This article is being republished as part of our daily reproduction of WSJ.com articles that also appeared in the U.S. print edition of The Wall Street Journal (November 16, 2017).
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WASHINGTON -- If the Justice Department sues to block AT&T Inc.'s planned acquisition of Time Warner Inc., the challenge will likely raise novel legal issues, making one of the most ambitious antitrust cases in decades hard to handicap.
In the typical merger case, the government challenges a proposed combination of two companies that directly compete. But the proposed AT&T-Time Warner deal is a so-called vertical merger of complementary businesses: AT&T's cable, wireless and satellite distribution with Time Warner's popular content, including its offerings on HBO and Turner networks like CNN, TBS and TNT.
The government at times has raised concerns about vertical deals, but it hasn't litigated one in decades, meaning a lawsuit against AT&T would require a judge to confront legal issues that courts haven't faced in recent memory.
"In terms of importance to antitrust, there hasn't been a vertical merger case in more than 30 years," said Steven Salop, a professor of economics and law at Georgetown University.
Justice Department officials have told AT&T they are concerned the telecom giant would have anticompetitive leverage if it controls so much popular video content as well as distribution, including through satellite arm DirecTV. The Justice Department has been laying the groundwork for a legal challenge if no settlement could be reached.
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The department recently contacted some state attorneys general about joining a government antitrust case, the latest sign that a lawsuit could be close, according to people familiar with the matter. The states' responses couldn't immediately be learned.
Legal observers said there are several arguments the government could pursue in a lawsuit -- and several defenses AT&T could make. "It's not crazy to be against it or in favor of it," said Stanford University economics professor Roger Noll. "It's a fairly close call."
AT&T argues the department's concerns are misguided, especially in an age where consumers have a growing array of programming and are cutting the cord from pay-TV services. AT&T says the deal would help make film and TV more affordable for consumers, and that the Justice Department has no valid basis for challenging this vertical transaction, especially when it has allowed so many others, including Comcast Corp.'s 2011 takeover of NBCUniversal.
Under one theory, the Justice Department could argue that a postmerger AT&T would have the power to push for larger carriage fees for Time Warner channels, a move that could hinder rival cable and satellite companies as well as the development of online pay-TV distribution.
Mr. Noll said the department's best argument on that issue could be related to sports programming, which is in high demand even in an era when fewer channels could be considered "must-have" offerings.
Time Warner's Turner division, for example, holds rights along with CBS Sports to broadcast the NCAA men's college basketball tournament. TBS televises some Major League Baseball playoff games, while TNT is a leading broadcaster of National Basketball Association games.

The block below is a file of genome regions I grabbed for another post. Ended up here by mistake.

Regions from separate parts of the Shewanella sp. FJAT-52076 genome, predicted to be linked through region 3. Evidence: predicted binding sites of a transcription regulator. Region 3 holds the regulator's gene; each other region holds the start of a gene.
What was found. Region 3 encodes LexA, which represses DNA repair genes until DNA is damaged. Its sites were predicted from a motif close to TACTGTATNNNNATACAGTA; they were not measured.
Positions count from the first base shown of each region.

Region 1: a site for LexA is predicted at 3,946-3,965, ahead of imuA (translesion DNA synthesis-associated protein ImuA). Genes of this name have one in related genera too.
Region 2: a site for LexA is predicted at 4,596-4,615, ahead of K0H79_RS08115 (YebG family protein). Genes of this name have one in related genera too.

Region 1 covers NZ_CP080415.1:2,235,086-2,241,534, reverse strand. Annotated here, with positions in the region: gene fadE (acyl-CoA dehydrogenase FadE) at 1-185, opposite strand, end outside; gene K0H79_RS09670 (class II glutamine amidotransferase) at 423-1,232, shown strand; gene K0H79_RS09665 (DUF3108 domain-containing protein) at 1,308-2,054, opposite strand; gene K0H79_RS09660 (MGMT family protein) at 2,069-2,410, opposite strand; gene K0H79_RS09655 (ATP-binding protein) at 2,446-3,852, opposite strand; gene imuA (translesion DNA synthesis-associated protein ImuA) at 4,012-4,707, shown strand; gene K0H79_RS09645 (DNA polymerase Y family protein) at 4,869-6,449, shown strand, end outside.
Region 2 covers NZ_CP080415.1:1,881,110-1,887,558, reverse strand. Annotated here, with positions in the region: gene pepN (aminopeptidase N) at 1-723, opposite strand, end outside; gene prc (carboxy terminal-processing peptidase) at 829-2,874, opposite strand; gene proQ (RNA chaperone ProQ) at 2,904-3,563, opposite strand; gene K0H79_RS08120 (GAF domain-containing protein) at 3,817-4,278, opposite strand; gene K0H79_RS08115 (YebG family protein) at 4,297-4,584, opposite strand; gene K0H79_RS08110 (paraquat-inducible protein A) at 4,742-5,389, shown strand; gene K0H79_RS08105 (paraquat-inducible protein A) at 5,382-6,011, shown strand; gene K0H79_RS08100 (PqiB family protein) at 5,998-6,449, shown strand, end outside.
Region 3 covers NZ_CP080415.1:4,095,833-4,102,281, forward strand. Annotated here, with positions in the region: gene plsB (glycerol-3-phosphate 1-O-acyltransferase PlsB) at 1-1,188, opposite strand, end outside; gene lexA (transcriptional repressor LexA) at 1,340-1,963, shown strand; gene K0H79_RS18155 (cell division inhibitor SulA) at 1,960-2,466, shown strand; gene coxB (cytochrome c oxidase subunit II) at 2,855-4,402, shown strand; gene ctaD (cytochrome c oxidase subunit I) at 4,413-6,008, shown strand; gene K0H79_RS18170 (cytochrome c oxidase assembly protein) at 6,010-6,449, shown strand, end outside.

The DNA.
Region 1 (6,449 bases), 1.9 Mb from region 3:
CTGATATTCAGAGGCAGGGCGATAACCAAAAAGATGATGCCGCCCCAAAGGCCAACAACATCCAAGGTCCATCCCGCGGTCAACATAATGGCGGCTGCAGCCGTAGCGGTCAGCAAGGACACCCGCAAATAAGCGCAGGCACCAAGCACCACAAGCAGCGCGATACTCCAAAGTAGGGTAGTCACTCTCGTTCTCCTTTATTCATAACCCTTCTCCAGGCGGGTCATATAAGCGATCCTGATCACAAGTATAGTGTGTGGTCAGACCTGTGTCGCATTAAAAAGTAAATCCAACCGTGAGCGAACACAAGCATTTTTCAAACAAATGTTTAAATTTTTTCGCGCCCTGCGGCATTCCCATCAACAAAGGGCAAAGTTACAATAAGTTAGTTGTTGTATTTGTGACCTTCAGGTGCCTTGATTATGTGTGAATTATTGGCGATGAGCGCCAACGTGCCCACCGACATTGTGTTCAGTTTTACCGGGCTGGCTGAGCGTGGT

If you're a competing pay-TV distributor, and AT&T played hardball on carriage fees, "sports is the biggest single thing you can't work around, " Mr. Noll said.
Relatedly, the department could argue the merger would allow AT&T to prioritize its content at the expense of rivals and consumers, perhaps by putting competing channels on more expensive tiers of service.
There are counterarguments, however, that any such tactics by AT&T would be self-defeating.
Disfavoring rival channels on DirecTV's lineup, for example, could prompt customers to switch to a different provider. And if other pay-TV providers dropped Time Warner channels in the face of higher fees, fewer people would be watching those channels, which could hurt advertising rates and revenue.
"The substantive arguments are going to be tough for the government," said Herbert Hovenkamp, a leading antitrust expert who teaches at the University of Pennsylvania law school.
If a Justice Department case against AT&T-Time Warner shows only that it would be possible for AT&T to favor its content or discriminate against others, "my instinct tells me that's not going to be enough," Mr. Hovenkamp said.
The Justice Department would have a better chance in court if it uncovered any internal AT&T communications suggesting anticompetitive intent, Mr. Hovenkamp said.
Two other big issues could hang over any court case.
One is Comcast, which became a powerhouse of content and distribution with NBC. The Wall Street Journal has reported that some Justice Department officials believe the government didn't do enough to stop or restrain that deal. Now, the department could seek to argue that Comcast and AT&T would be twin powers that would dominate future programming and distribution markets and squeeze other video content owners and pay-TV distributors.
The other issue is Donald Trump's unusual pledge during last year's presidential campaign that his administration would block the AT&T deal. The Justice Department has said the White House isn't influencing the investigation, but AT&T could attempt to raise questions about the government's motives.
Stanford's Mr. Noll said the president has put his Justice Department in a difficult situation. "What it does is cast a cloud on what's going on at DOJ," he said.
--Drew FitzGerald contributed to this article.
Write to Brent Kendall at email@example.com
(END) Dow Jones Newswires
November 16, 2017 02:47 ET (07:47 GMT)